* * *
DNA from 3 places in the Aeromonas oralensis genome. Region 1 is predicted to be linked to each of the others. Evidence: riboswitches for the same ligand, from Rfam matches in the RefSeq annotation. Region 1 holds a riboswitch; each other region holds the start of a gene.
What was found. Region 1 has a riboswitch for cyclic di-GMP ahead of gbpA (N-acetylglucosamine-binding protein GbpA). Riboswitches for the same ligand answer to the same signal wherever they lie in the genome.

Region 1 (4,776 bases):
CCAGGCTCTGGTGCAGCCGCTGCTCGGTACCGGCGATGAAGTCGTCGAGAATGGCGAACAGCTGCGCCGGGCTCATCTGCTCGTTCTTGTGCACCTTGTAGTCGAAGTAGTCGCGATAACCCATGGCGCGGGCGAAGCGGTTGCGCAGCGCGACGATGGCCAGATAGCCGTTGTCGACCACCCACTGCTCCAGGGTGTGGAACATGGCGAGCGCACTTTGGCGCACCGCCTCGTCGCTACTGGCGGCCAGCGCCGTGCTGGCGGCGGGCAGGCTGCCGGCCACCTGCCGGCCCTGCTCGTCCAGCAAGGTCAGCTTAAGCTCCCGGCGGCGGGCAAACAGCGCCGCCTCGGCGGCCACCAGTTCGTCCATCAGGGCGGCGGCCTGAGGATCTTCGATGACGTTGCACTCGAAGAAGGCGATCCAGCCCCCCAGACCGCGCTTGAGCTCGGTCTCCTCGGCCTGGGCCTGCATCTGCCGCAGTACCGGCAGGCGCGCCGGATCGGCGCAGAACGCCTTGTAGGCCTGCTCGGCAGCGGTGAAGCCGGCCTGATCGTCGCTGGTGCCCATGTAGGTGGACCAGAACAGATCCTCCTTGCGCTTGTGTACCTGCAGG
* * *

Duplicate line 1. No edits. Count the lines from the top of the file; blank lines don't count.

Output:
DNA from 3 places in the Aeromonas oralensis genome. Region 1 is predicted to be linked to each of the others. Evidence: riboswitches for the same ligand, from Rfam matches in the RefSeq annotation. Region 1 holds a riboswitch; each other region holds the start of a gene.